A comprehensive comparison on the data transmission performance of photonic crystal structured micro light-emitting diodes (PC-µLEDs) with different aperture sizes is realized for high-speed visible light communication application. The 120×120-µm2 large PC-µLED exhibits the largest optical power of 580 µW and the highest external quantum efficiency of 2.5%; however, it also demonstrates the lowest analog modulation bandwidth of only 72 MHz. By contrast, the smallest PC-µLED with 20×20-µm2 aperture emits the lowest optical power of 37 µW but provides the highest 3-dB bandwidth of 162 MHz. After optimizing the operating parameters for data transmission, the trade-off between output power and encoding bandwidth is observed to improve the transmission performance. The PC-µLED with mesa length of 60–80 µm can transmit on-off keying (OOK) data format at 500 Mbit/s under error-free BER criterion. In particular, the device with a mesa area of 80×80-µm2 successfully carries the 300-MBaud 4-level pulse amplitude modulation (PAM-4) data with corresponding data rate of 600 Mbit/s under KP4 forward error correction (FEC) required BER. Furthermore, the quadrature-amplitude-modulation (QAM) orthogonal frequency division multiplexing (OFDM) data transmission is also performed, and the highest data rate of 2 Gbit/s under FEC criterion is allowable by using the PC-µLED with a mesa aperture of 80×80-µm2.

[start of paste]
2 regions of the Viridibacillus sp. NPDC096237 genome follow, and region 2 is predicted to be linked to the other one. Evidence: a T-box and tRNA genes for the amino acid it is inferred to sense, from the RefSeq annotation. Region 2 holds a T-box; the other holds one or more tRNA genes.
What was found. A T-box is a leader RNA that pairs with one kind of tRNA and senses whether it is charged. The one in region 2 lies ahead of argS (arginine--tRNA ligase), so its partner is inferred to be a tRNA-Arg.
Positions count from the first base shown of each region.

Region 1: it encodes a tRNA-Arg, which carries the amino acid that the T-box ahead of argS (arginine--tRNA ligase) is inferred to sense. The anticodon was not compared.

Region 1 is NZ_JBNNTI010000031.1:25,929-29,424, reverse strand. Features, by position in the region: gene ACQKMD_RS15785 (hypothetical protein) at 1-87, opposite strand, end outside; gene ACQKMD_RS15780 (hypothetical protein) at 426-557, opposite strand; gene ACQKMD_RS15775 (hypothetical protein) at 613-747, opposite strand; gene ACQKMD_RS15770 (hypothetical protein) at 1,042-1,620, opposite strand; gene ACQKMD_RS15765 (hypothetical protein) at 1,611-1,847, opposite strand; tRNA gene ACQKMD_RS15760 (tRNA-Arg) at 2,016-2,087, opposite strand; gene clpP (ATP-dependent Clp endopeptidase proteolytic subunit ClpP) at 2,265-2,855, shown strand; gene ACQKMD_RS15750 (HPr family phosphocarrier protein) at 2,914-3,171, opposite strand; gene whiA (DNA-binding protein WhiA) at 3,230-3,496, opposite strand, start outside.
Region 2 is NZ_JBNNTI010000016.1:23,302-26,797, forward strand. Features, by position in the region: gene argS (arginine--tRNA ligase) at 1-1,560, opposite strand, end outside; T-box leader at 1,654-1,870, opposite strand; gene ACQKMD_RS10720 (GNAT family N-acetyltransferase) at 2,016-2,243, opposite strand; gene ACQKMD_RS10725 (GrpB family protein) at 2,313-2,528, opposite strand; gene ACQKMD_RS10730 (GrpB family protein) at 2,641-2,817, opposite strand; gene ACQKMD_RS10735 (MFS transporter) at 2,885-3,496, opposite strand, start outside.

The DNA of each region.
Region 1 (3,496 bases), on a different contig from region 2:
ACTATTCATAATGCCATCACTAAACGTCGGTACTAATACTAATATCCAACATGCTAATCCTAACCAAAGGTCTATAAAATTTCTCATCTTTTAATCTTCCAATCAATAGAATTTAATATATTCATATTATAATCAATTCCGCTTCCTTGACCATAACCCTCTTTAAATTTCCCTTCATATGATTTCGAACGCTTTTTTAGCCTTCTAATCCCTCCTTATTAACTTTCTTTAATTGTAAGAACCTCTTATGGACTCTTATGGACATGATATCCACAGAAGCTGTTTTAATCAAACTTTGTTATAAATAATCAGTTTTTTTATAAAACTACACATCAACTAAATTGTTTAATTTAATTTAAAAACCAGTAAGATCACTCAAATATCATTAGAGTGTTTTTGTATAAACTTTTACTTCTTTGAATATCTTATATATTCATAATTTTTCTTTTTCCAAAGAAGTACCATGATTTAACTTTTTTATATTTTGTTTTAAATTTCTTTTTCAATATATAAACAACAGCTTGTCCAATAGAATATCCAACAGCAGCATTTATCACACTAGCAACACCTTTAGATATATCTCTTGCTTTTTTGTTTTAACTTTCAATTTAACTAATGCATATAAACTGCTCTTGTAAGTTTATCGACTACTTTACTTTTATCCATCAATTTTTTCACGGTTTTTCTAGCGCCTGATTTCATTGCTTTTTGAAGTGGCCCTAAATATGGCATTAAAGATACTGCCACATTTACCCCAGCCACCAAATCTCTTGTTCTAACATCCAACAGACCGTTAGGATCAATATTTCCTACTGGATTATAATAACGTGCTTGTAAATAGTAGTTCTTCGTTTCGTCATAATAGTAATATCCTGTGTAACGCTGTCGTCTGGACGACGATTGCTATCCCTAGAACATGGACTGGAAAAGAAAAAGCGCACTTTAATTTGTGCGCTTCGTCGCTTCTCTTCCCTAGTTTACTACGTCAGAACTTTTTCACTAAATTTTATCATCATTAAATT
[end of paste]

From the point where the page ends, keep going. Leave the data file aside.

© 2020 Optical Society of America under the terms of the OSA Open Access Publishing Agreement